What causes Lambert Eaton myasthenic syndrome (LEMS)?
LEMS is a disorder of the immune system, also known as an autoimmune disorder. Autoimmune disorders occur when the body's defense system against foreign organisms (antibodies) attack healthy tissue. LEMS occurs when part of the neuromuscular junction is damaged. The neuromuscular junction is the area between a nerve cell and a muscle cell, where communication occurs through the release of a chemical signal, called acetylcholine (ACh). This results in muscle contraction or movement. When individuals have LEMS, this process is blocked and ACh is not effectively released from nerve cells.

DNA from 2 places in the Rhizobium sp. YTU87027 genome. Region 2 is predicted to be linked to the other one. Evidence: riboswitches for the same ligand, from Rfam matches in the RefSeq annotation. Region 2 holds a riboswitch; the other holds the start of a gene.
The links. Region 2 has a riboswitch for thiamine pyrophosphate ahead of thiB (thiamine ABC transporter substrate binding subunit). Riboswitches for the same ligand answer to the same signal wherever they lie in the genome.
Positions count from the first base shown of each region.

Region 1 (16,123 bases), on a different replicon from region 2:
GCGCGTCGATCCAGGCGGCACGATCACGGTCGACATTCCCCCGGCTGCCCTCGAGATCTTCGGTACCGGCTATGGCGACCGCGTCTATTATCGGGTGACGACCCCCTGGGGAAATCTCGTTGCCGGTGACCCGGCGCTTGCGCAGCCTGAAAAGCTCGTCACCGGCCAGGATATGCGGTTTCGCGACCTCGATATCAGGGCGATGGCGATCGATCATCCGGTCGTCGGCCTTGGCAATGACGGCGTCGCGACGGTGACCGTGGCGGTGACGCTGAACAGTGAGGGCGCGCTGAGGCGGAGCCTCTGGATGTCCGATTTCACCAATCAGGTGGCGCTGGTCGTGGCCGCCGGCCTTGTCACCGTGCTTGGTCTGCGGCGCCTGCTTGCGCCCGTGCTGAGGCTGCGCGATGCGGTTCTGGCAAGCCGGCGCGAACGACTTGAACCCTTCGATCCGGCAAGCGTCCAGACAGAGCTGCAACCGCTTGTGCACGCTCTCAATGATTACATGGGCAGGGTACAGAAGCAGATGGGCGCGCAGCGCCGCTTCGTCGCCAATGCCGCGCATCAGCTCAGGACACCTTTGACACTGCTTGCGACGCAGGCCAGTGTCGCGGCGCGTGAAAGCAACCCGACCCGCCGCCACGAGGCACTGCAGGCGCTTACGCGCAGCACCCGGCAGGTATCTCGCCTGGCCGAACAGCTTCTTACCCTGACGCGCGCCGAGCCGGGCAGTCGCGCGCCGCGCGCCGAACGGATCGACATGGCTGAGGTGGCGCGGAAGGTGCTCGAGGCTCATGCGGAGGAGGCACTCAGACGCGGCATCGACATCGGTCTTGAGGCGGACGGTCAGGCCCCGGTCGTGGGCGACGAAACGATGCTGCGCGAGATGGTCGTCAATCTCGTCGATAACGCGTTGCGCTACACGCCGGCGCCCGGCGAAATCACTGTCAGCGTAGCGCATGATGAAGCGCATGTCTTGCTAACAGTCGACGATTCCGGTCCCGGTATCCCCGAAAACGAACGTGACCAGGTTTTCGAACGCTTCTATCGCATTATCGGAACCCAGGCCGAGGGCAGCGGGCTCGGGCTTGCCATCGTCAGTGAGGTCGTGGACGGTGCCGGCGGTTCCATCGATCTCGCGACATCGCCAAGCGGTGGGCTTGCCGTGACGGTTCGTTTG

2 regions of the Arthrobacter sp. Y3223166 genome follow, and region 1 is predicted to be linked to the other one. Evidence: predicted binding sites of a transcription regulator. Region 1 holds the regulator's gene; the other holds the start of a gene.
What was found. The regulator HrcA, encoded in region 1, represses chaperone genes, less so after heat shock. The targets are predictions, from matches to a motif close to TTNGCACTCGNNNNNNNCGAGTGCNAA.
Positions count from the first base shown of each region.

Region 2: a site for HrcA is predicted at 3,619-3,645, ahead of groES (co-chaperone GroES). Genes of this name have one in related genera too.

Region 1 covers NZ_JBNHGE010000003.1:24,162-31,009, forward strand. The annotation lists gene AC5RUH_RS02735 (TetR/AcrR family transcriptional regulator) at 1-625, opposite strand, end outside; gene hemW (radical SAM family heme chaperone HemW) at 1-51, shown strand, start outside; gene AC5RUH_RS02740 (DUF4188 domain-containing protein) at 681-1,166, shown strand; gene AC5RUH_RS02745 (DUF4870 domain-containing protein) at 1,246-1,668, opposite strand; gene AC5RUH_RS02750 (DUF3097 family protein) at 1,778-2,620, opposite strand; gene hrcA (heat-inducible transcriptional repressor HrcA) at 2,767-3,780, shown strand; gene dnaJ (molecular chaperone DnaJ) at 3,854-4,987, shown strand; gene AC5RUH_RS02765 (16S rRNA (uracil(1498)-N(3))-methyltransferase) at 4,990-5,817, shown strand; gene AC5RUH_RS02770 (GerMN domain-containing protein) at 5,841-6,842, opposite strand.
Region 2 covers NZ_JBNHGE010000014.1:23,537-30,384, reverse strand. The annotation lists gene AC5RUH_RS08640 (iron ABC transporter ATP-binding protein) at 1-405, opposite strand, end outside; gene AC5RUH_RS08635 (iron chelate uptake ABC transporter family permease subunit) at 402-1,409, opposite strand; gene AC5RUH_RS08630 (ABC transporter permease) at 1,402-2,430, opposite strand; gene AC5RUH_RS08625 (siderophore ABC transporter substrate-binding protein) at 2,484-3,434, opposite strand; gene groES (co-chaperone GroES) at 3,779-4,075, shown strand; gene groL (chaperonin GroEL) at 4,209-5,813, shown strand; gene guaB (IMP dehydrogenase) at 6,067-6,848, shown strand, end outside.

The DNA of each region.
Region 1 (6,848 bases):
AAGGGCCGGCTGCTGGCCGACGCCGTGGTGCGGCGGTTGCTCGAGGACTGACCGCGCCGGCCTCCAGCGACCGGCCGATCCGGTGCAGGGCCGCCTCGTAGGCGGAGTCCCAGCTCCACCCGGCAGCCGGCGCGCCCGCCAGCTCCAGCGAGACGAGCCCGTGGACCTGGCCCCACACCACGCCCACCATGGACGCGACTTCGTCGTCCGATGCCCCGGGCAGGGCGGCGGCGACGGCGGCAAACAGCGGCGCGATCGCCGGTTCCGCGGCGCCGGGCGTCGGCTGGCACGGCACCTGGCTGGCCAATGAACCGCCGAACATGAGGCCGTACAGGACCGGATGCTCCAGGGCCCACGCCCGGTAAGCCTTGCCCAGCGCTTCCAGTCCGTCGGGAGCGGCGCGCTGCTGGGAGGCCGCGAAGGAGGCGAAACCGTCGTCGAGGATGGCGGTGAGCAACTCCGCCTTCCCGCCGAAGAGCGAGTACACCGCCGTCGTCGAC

In instances where LEMS is associated with cancer, the cause may be related to the body’s attempt to fight the cancer and accidental attack of nerve fiber endings, especially the voltage-gated calcium channels found there. The trigger for the cases not associated with cancer is unknown.
Last updated: 12/22/2016
Is Lambert Eaton myasthenic syndrome (LEMS) genetic?
The answer to this question is complex. While the condition is not known to follow a specific pattern of inheritance, there appears to be a genetic predisposition to autoimmune diseases in general. Families with a history of Lambert Eaton myasthenic syndrome may benefit from consulting with a genetics professional.
Last updated: 12/23/2016
How can I find a genetics professional in my area?
Verbeek, S. et al. Lambert–Eaton myasthenic syndrome in a 13-year-old girl with Xp11.22-p11.23 duplication. European Journal of Paediatric Neurology. May 2014; 18(3):439-443. https://www.ncbi.nlm.nih.gov/pubmed/24461257.